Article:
The court noted:
In my view, the obvious course open to her is to apply for a release from that implied undertaking so that she can disclose the Documents/Additional Documents in her lists of documents in the 2 civil actions and then eventually make use of them in the trial of the 2 civil actions.(4)
Therefore, as regards the second issue, the court considered that the applicant had been justified in invoking the jurisdiction of the court.
On the facts, the court appears to have had little difficulty in deciding that the documents were relevant to the applicant's defence in the civil proceedings. There also appears to have been little or no risk of prejudice to the respondent or the police investigation.(5)
The court concluded that the applicant should be released from the implied undertaking and that she was entitled to use the documents in her defence at the trial in the civil proceedings. To the extent that any of the documents were covered by the respondent's claim to legal professional privilege, the applicant should be permitted to refer to them in an application for further discovery – at that point, the respondent could assert its claim to privilege and the court could determine that issue at a later date.
While it is commonly stated that the court may release a party from the implied undertaking in 'exceptional circumstances', this needs to be understood in context. As the case demonstrates, the court will allow a party's release where cogent reasons are shown and there is no overriding prejudice to another party or a third party. In this regard, 'exceptional circumstances' are usually not so exceptional.
The underlying rationale for the implied undertaking is that where parties are required to disclose documents, as part of a court process (as opposed to volunteering access to documents), they do so for a specific purpose and the implied undertaking serves as encouragement to give full disclosure – for example, it is a form of protection, until such time as the documents become public by being read out or referred to in open court.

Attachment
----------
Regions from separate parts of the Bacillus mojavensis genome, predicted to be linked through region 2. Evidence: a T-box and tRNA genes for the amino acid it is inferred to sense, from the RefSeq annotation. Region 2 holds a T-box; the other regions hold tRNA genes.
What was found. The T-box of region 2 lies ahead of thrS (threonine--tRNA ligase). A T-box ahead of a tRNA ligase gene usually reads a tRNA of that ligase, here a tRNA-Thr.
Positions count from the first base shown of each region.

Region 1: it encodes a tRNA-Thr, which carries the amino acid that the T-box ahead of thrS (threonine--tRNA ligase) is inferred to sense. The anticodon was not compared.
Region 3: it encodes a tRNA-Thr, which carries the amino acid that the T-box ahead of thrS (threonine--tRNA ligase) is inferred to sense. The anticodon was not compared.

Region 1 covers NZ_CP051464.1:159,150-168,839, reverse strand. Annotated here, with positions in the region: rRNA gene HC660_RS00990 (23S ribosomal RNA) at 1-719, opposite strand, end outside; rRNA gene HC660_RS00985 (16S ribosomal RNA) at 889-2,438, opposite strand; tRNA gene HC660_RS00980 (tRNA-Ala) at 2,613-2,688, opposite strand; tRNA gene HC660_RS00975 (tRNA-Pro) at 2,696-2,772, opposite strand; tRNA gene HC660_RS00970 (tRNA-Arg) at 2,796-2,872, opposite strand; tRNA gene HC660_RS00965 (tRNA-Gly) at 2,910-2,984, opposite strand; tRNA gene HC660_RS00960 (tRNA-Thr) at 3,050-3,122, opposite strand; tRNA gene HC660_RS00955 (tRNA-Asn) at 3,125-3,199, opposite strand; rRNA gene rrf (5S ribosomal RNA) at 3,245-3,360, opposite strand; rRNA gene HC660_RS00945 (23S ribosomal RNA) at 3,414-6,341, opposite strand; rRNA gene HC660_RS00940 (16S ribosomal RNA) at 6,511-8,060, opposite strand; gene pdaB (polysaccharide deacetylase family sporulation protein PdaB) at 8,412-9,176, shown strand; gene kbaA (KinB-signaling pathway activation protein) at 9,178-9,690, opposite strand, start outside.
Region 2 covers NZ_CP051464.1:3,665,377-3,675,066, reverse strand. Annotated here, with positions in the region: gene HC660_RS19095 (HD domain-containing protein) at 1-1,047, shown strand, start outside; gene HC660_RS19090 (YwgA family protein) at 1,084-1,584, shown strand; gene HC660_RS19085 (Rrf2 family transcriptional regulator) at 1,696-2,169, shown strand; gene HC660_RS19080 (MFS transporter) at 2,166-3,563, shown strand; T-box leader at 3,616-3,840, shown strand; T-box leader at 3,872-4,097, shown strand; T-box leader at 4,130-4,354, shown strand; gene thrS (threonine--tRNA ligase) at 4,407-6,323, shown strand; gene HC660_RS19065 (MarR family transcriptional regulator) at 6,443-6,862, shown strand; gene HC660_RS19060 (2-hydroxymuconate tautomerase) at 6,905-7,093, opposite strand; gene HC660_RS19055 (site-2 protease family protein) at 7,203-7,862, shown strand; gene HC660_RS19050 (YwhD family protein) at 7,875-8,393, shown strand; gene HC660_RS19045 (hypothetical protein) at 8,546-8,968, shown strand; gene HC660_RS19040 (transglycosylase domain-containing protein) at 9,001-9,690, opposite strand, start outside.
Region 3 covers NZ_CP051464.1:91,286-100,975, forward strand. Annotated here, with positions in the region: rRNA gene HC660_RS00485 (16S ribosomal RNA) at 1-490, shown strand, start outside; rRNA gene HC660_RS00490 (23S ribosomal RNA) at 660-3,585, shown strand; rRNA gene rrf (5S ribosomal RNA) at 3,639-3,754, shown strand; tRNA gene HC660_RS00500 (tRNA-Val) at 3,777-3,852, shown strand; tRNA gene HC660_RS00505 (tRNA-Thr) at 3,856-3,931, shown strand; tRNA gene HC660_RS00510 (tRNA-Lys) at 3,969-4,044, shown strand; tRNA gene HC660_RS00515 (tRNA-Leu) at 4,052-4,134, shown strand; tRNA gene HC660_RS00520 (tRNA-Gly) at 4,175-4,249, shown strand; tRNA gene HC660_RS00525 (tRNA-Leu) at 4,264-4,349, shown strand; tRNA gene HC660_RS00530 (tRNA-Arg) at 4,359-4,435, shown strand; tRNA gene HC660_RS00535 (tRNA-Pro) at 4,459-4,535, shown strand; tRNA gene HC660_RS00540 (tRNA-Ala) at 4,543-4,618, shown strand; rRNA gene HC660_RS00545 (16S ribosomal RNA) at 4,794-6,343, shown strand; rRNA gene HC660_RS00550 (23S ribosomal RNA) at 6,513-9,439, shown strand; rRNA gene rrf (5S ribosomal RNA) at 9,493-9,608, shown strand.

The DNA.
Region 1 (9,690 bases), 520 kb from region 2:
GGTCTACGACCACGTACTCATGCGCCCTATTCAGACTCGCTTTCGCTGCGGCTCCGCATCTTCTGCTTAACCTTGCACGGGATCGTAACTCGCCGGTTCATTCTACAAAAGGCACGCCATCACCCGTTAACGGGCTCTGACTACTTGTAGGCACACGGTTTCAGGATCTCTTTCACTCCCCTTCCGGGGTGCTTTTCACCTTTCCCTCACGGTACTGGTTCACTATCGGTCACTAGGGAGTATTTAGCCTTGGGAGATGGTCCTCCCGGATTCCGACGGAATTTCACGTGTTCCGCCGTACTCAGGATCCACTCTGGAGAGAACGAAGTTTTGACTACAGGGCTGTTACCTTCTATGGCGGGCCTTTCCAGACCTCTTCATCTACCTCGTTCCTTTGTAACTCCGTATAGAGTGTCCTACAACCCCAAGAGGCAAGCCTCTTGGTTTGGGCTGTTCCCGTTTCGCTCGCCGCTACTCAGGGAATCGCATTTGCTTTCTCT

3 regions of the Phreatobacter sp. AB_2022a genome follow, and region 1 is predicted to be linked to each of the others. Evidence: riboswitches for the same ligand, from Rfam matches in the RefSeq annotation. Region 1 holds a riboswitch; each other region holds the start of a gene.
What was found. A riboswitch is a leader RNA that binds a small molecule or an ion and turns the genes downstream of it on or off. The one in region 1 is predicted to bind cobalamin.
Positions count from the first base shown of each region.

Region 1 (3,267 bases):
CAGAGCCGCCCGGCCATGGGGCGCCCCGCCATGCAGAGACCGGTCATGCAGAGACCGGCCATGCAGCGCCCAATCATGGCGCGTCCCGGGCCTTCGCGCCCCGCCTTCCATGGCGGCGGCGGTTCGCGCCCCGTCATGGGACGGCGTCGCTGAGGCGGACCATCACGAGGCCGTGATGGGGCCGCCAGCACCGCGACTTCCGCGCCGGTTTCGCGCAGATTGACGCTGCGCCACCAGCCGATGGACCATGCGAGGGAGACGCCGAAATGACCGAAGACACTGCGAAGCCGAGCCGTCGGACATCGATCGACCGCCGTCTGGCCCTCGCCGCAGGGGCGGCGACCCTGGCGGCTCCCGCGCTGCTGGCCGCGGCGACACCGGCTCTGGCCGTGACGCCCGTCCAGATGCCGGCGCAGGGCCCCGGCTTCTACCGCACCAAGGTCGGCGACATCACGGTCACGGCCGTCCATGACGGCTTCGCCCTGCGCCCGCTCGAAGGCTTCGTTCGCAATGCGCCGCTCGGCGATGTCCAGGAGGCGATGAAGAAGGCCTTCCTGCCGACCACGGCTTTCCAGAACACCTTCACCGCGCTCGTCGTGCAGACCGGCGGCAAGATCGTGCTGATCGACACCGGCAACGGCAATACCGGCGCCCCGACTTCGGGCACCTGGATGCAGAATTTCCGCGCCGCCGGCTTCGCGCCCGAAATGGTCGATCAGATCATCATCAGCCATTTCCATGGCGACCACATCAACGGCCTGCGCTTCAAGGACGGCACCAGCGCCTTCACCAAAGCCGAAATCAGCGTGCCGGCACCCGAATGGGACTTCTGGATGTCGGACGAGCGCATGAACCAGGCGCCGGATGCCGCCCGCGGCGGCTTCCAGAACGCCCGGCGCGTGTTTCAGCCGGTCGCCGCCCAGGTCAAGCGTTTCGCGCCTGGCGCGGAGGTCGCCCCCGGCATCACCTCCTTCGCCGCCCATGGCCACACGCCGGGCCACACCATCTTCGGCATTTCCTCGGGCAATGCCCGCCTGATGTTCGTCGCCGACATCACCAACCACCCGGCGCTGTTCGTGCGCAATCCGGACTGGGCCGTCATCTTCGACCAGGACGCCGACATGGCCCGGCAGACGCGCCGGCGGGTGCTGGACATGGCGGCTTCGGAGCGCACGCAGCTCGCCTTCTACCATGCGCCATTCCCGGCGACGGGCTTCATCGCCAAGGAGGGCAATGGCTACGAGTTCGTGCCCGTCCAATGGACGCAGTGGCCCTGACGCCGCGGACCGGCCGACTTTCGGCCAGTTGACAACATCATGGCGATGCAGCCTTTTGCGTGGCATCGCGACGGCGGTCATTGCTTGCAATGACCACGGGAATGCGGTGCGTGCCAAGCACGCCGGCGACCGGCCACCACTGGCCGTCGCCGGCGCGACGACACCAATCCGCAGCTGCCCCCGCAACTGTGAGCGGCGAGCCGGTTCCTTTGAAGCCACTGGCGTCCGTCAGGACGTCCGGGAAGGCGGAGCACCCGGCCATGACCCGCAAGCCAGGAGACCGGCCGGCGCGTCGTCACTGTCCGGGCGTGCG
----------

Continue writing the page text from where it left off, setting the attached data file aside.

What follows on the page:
In this case, the applicant's legal representatives appear to have erred on the side of caution by seeking a release from the implied undertaking and, it would appear, they were right to do so. The original documents had been provided by the respondent to the police, who in turn had provided copies to the applicant as part of their investigation. Given the applicant's queries regarding the extent of the discovery given by the respondent in the civil proceedings, it is difficult to see how the applicant could have advanced her position in those proceedings without referring to the documents and seeking the court's permission to be released from the implied undertaking. The court appears to have had little difficulty in deciding that the implied undertaking applied to the copies of the documents provided to the applicant by the police once a criminal investigation had commenced.(6)
The case serves as a salutary reminder about the pervasive nature of the implied undertaking and that documents disclosed in court proceedings should not be used for a collateral purpose, unless prior permission of the court or the person(s) disclosing the documents has been obtained or a party is sure that the implied undertaking does not apply. If in doubt, the better course of action is to seek permission from the court.
For further information on this topic please contact Adalia Chan, Jacky Darsono or David Smyth at RPC by telephone (+852 2216 7000) or email (email@example.com, firstname.lastname@example.org or email@example.com). The RPC website can be accessed at www.rpc.co.uk.
(5) The applicant did not have things all her own way. For example, while the applicant was the successful party, she was (subject to any further order) awarded only half of her costs given that (among other things) the exact purpose and extent of her application had not been entirely clear at the outset and the respondent (through its lawyers) had made some effort to give voluntary disclosure of most of the documents in dispute (supra note 1, at para 69). The commissioner of police was also entitled to look to the applicant for its costs, having adopted a neutral stance and assisted the court (with the ultimate liability for those costs, as between the applicant and the respondent, depending on the outcome in the civil proceedings).